All of this is to say that I agree with Sayantani DasGupta, who wrote in “The Feminist Wire” that “The Book of Mormon,” for being outrageous and frequently offensive, is doing important—and brilliantly subtle—cultural work. She writes that:

Ultimately, the subversive strength of the play is this: it is a powerful, and (if ticket sales are anything to go by) effective example of white people talking to white people about anti-racist social justice. By this I don’t mean the musical pulls any punches, or talks about anti-racism in a way that ‘doesn’t offend’ white people. Rather, I believe that it engages in a sort of neo-liberal self-critique that can only come from a position of ‘insider.’

The risk with a musical like this, of course, is that not every audience member is going to be able to see—for example—that the discussion of cliterodectomy is brilliantly executed. DasGupta mentions this too: in the midst of cheap laughs, we see an outright refusal to refer to the practice as “mutilation,” African men advocating for women’s sexual autonomy, and a strong challenge to the East/West universalist/particularist binaries of 21st century feminist thought. That said, the average audience member is just going to be laughing because… you know… clitoris. But hasn’t that always been true about Trey Parker and Matt Stone’s comedy? (Side note: if you haven’t seen 6 Days to Air: The Making of South Park, get thee to thy Netflix. It’s mind-blowing.)

The_Book_of_Mormon_posterLike South Park, I suspect that “The Book of Mormon” has and will to continue to fly over the heads of many people, and to a certain extent I can understand the point of view that that risk associated with this brand of humor outweighs its rewards. But I believe in taking risks, and I believe that with every show “The Book of Mormon” is engaging at least a few privileged young people who love volunteer tourism, don’t believe ours is an imperialist country, and quiver at the thought of “anti-racist social justice.” These folks might not realize they’re laughing at themselves, but they are. This show may only open their minds for a couple of hours, but that’s something.

Or maybe I’m full of it. I don’t know. Fact is, I love and support musical theater, and I would have an exceedingly hard time tearing down a show that’s so expertly constructed and performed. It’s also hard to dump on a play that made me laugh out loud about AIDS after a day spent reading obituaries. Maybe I’m rationalizing, but I honestly don’t think so.

So yes, “The Book of Mormon” is definitely not for the easily offended, and only for the most lighthearted of LDS folks (like, maybe 1% of you), but it is a wonderful show. You should chop off an arm and a leg (it’s that expensive) and go see it, if only to jump onto my comments page and tell me how wrong I am, and how much you miss the aforementioned limbs.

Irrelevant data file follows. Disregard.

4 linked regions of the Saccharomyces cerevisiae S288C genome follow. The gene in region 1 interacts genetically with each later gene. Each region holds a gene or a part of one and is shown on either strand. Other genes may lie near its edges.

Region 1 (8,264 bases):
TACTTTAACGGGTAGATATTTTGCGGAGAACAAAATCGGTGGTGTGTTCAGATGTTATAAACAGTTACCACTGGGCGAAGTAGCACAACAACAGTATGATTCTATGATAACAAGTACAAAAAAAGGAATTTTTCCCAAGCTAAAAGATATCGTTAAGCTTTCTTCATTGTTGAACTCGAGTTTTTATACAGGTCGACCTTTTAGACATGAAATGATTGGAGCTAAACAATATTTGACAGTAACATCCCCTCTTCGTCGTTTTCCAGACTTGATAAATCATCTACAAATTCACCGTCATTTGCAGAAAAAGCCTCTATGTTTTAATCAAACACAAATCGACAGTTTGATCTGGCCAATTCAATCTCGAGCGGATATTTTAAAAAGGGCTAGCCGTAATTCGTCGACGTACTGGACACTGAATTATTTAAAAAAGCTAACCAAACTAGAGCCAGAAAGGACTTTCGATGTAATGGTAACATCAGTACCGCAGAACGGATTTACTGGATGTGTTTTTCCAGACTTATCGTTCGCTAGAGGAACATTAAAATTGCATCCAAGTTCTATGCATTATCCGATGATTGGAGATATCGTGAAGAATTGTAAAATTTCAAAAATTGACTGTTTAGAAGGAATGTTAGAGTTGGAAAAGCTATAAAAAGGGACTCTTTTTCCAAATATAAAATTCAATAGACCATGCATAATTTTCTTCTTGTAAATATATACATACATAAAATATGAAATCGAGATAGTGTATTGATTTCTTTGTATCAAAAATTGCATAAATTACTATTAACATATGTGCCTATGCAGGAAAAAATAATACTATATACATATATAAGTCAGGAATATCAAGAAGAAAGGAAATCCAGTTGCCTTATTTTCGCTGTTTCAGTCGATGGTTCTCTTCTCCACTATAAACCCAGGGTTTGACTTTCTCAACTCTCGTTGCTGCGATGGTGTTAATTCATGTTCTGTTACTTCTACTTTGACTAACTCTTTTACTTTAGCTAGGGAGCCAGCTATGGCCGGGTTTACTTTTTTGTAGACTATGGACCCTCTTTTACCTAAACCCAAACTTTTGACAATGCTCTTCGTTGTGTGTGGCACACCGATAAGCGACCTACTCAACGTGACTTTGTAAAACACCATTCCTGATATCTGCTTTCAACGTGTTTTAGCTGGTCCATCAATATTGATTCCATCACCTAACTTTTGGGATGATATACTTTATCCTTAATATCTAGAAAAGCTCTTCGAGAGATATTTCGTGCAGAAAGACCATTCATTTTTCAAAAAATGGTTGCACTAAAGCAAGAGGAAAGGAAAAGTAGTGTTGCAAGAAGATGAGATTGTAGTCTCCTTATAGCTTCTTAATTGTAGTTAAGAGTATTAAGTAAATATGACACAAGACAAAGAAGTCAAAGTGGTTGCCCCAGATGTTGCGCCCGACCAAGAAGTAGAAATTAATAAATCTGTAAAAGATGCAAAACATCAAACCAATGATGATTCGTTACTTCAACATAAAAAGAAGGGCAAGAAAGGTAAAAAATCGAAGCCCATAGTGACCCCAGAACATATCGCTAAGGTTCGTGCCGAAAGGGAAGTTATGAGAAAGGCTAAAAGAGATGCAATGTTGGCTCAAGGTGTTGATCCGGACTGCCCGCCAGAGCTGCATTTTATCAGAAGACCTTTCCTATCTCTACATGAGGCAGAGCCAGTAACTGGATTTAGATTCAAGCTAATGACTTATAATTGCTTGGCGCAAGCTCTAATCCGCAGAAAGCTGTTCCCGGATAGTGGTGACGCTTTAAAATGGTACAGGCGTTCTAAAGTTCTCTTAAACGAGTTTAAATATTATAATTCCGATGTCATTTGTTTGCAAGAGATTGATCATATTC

“The Six Million Dollar Scholar” is the personal blog of Andrea Milne, a Ph.D. candidate in modern U.S. History at the University of California, Irvine. To get the story behind the blog’s name, click here.

 

The Return of the Jedi (NYPL Edition)

I can't be the only person who thinks the movie would be better if it was all about research librarians, right? Truth be told, I'm a Trekkie. Click for link to the image.

I can’t be the only person who thinks the movie would be better if it was all about research librarians, right? Truth be told, I’m a Trekkie. Click for link to the image.

Apologies for the (almost) two day long radio silence. I honestly believe that time moves more quickly in New York City, and—“rebel” that I am—I respond by becoming a tired, slower version of myself. I was born in New York State, but did most of my growing up in North Carolina, and I imagine the resulting conflict is as biological as it is cultural. But anyway.

I haven’t spent much time in the archives yet, but Ihave seen enough to tell you that this trip is teaching me a very valuable lesson. It sounds silly for an historian to say this, but I’m learning not to underestimate the importance of time. A lot can happen in a year.

I was in these exact same archives last August, and—after a solid week of searching—walked away with nothing but doubt. I wasn’t seeing anything in the archive that proved or disproved the theory I’d been working with, and a personal friend and former member of ACT UP made it inescapably clear that I probably wasn’t going to find what I was looking for. Instead of seeing the situation for what it was, I gritted my teeth and flew back to California, determined to make something out of nothing. Hardcore denial.

That’s not the way I usually operate. For better (and occasionally for worse), I’m very calculating when it comes to my scholarship. I don’t waste time. If my archive gives me lemons, I normally cut my losses, make lemonade, and run to the next topic as soon as possible.